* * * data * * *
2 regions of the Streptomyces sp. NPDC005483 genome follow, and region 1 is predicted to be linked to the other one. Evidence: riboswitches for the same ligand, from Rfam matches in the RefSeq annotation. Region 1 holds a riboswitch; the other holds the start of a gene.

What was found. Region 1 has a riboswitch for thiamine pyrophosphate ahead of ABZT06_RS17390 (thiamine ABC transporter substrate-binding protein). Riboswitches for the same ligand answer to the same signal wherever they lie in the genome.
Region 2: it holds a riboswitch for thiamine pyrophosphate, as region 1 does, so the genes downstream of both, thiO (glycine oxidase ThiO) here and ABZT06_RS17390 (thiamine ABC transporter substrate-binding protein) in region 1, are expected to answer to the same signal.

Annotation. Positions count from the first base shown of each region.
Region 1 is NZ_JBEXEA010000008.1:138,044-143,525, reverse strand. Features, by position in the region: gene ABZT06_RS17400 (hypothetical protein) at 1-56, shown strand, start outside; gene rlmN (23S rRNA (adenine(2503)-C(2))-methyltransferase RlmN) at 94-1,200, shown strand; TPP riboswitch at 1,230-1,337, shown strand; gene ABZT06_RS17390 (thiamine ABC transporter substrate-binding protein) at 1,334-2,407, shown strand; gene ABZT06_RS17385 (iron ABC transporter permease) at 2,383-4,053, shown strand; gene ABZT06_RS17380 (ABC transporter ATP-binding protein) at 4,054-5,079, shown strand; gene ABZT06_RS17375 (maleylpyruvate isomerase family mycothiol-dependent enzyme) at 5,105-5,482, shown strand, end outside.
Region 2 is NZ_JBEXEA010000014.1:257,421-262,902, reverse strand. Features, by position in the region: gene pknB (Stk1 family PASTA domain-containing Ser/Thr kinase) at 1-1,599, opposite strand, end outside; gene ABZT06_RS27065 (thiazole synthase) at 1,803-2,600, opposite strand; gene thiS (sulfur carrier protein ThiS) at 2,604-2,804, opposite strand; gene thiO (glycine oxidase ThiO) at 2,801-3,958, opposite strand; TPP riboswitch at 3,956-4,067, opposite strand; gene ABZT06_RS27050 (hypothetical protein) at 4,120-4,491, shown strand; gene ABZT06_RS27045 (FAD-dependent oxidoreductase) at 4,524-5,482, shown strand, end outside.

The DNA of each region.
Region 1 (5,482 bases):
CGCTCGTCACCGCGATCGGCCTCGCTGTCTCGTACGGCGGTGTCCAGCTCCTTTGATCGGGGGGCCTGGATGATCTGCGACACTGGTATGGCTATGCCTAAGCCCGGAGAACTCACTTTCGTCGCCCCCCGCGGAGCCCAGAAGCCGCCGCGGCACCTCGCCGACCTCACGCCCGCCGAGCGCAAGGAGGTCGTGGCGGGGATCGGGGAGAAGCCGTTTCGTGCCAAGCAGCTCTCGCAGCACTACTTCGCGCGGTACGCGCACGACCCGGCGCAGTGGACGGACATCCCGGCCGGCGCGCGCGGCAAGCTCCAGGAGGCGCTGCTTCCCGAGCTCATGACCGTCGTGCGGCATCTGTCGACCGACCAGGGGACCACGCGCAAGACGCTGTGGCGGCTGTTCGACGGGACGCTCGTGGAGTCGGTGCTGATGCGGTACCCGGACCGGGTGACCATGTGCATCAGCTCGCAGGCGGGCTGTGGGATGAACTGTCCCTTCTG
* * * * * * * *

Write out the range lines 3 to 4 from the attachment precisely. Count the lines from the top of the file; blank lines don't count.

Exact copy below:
Region 2: it holds a riboswitch for thiamine pyrophosphate, as region 1 does, so the genes downstream of both, thiO (glycine oxidase ThiO) here and ABZT06_RS17390 (thiamine ABC transporter substrate-binding protein) in region 1, are expected to answer to the same signal.

Annotation. Positions count from the first base shown of each region.